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Business (General)

Research guide for general business topics

What is Business?

Generally, business often includes in various ways the production, supply, and demand of goods and services for consumption. Examples of businesses might be banking institutions, retail stores, manufacturing plants, real estate companies, restaurants, universities, and more. Basically, any enterprise that conducts regular transactions and exchanges where goods, services, and funds are involved may be classified as a business.

Some businesses are privately owned or publically traded. Activities in these businesses are motivated by increasing profits for the owners and/or stakeholders. Others businesess are non-profit, driven instead by meeting certain social goals or supporting agendas that are less concerned with generating personal or company wealth and more focused on a larger objective.


The administrative and management side of business deals with organizing, overseeing, and directing a company towards meeting its needs and objectives. Business administrators and managers must be able to produce success by effectively working with their employees, stakeholders, vendors, customers, and other interested parties.

Business administrators and managers act as leaders of a company and/or departments within a company. They must manage and allocate available limited resources in the most effective manner possible. They must anticipate and plan for local, national, and international economic change. They must be knowledgeable in organizational, informational, systemic workflows.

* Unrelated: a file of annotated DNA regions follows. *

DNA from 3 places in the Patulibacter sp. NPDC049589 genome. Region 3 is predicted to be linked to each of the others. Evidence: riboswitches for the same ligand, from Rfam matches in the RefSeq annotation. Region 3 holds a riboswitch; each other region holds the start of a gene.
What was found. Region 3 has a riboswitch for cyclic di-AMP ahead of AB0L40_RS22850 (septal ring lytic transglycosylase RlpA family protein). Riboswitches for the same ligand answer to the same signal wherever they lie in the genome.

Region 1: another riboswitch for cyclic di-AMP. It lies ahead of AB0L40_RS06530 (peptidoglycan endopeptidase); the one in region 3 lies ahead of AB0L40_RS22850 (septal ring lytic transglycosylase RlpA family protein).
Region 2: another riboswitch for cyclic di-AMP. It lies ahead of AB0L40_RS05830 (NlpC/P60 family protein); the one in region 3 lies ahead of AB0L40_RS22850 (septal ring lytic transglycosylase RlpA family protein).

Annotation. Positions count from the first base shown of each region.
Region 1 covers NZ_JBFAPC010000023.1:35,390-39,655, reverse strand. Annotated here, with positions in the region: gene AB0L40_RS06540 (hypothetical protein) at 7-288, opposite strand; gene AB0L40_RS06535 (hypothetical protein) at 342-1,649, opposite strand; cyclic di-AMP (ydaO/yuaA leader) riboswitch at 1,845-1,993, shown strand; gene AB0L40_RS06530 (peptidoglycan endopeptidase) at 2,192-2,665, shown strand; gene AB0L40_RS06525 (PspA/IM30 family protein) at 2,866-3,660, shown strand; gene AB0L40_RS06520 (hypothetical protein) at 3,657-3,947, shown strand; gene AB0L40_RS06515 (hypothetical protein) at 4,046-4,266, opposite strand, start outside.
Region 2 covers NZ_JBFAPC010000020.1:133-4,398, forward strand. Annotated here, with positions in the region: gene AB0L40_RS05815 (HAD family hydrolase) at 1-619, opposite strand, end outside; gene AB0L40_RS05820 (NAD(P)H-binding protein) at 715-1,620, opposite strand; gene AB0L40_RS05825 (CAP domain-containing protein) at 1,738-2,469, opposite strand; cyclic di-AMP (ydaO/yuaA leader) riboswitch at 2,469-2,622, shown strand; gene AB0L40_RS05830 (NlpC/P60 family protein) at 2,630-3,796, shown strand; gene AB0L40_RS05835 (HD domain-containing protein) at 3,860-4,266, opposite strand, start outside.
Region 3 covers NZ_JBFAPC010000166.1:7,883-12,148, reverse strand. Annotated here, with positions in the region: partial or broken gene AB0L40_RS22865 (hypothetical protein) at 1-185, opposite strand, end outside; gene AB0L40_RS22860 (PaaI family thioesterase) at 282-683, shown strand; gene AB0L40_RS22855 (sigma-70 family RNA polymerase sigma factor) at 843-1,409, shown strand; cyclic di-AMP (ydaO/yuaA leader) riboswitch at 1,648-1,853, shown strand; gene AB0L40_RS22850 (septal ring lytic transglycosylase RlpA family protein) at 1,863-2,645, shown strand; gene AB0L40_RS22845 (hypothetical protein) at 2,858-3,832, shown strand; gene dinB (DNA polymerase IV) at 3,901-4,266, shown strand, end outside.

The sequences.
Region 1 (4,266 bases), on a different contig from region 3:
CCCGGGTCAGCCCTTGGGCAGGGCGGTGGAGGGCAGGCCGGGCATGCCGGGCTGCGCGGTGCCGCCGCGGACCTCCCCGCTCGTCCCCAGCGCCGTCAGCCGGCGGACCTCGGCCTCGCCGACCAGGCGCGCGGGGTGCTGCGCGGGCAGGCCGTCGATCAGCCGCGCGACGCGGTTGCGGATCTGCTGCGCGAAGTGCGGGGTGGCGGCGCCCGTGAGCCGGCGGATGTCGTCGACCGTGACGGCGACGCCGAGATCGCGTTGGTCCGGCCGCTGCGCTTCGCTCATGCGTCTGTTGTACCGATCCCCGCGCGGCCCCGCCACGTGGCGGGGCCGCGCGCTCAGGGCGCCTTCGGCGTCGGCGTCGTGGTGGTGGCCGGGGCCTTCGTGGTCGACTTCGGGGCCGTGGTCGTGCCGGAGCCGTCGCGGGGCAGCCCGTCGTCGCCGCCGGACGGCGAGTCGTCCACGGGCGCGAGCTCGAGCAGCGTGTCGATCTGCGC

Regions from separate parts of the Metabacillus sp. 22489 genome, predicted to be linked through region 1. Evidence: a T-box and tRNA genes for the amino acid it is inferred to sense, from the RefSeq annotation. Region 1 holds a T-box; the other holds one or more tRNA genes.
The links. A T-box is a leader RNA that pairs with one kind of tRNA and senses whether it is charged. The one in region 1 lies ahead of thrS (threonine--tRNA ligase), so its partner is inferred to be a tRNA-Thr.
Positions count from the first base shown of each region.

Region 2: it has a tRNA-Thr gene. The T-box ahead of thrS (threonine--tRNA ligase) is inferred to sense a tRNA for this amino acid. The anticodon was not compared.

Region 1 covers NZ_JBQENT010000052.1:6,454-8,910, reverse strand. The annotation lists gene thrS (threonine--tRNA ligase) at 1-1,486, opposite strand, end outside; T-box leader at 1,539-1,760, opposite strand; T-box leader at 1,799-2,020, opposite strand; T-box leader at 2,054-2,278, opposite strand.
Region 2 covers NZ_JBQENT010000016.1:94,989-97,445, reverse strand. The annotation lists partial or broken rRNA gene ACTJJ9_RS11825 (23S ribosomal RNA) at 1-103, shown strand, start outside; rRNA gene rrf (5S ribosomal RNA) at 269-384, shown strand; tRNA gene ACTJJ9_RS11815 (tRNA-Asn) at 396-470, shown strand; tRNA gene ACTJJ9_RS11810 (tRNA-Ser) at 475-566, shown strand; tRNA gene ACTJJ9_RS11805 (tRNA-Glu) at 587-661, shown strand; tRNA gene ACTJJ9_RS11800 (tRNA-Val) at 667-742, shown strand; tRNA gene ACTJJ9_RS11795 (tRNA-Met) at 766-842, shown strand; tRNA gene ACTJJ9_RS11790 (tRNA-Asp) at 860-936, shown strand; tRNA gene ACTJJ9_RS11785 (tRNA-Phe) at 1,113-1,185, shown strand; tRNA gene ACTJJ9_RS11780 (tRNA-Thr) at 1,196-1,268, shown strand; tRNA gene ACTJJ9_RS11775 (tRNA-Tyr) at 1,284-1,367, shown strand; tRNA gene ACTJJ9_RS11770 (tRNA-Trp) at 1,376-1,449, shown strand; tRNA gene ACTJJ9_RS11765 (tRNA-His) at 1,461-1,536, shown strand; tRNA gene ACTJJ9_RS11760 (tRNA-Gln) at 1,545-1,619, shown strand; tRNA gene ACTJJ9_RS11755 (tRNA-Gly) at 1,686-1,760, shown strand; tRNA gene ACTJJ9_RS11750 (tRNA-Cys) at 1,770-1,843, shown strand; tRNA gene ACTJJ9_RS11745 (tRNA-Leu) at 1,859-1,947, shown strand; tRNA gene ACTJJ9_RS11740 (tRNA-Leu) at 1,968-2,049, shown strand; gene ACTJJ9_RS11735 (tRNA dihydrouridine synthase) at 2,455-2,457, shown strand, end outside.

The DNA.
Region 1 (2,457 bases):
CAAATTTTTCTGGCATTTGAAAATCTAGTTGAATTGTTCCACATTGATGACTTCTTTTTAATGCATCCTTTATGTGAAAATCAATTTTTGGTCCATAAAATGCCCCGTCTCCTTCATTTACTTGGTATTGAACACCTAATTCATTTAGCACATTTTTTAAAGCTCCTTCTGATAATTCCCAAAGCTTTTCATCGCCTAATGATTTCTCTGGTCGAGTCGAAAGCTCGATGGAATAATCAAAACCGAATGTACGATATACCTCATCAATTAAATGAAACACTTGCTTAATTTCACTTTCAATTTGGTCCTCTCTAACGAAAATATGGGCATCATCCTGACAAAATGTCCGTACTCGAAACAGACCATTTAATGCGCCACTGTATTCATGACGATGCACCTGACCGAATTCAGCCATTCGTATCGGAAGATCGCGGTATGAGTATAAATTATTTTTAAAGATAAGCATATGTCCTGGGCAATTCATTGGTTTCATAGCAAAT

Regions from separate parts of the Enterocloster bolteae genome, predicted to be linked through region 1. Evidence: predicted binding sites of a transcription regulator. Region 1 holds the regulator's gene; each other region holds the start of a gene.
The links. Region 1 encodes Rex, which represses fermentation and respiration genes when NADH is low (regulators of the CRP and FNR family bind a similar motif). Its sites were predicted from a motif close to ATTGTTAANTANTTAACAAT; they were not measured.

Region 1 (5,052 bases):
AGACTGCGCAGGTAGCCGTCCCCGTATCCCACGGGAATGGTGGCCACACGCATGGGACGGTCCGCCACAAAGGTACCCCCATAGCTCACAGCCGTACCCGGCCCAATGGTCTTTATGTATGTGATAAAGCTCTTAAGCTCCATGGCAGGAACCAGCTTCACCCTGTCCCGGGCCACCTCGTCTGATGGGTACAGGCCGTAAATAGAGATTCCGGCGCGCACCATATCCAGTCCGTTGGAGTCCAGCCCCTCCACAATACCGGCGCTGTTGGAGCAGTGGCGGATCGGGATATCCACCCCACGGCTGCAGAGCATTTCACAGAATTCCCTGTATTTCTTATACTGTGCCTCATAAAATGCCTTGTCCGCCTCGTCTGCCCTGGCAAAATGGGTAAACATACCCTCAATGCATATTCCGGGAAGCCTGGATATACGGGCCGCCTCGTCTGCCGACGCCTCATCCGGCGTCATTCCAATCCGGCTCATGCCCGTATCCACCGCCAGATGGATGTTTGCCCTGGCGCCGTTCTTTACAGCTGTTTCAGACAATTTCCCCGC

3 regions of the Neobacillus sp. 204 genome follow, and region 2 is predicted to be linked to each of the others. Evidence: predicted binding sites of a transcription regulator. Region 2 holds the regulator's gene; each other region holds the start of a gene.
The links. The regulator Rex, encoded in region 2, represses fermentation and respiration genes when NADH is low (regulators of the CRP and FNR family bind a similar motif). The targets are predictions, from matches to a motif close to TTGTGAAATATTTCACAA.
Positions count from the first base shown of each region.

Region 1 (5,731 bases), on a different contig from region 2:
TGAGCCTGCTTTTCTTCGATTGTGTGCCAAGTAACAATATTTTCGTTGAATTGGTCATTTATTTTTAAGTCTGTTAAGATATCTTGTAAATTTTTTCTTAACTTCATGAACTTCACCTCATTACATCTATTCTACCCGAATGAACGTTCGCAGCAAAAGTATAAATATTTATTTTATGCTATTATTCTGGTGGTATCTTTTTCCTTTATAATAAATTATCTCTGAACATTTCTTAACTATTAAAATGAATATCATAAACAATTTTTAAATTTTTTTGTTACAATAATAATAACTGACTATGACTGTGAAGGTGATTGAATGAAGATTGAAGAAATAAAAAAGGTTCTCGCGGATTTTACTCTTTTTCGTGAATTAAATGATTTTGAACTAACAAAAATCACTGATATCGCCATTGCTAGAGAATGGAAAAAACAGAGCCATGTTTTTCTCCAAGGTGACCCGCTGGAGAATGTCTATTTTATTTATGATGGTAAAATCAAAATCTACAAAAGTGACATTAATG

You can read more about occupations related to business in the U.S. Bureau of Labor Statistics Handbook for Business and Financial Occupations.

General Business Websites

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Professional Organizations

Here are professional organizations and associations that may be of interest to you, organized by subject area.

Many of them provide free resources, but membership is often required to use all of their services.

Consider joining professional organizations now or in the future, as membership opens opportunities for conferences, networking, and professional development.

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Search tip!

If you're using Google to find websites, try including one of the following domains in your search to ensure the most high-quality results.

  • site:.gov (websites for government)
  • site:.edu (websites for U.S. institutions of higher education)

EXAMPLE

A search for government websites only involving the term "stock market" looks like this:

A search for institutions of higher education websites only involving the terms "adam smith" and "invisible hand" looks like this:

In either case, you simply follow your search terms with the word "site," a colon, a period, and the domain you want.


You can also try site:.org and site:.int, but sometimes those sites can still be questionable.

Keep in mind that international higher education sites (for example, those from Canada, the U.K., Australia, etc.) do not use the .edu domain. Instead, try looking for the .ac (academic institutions) domain.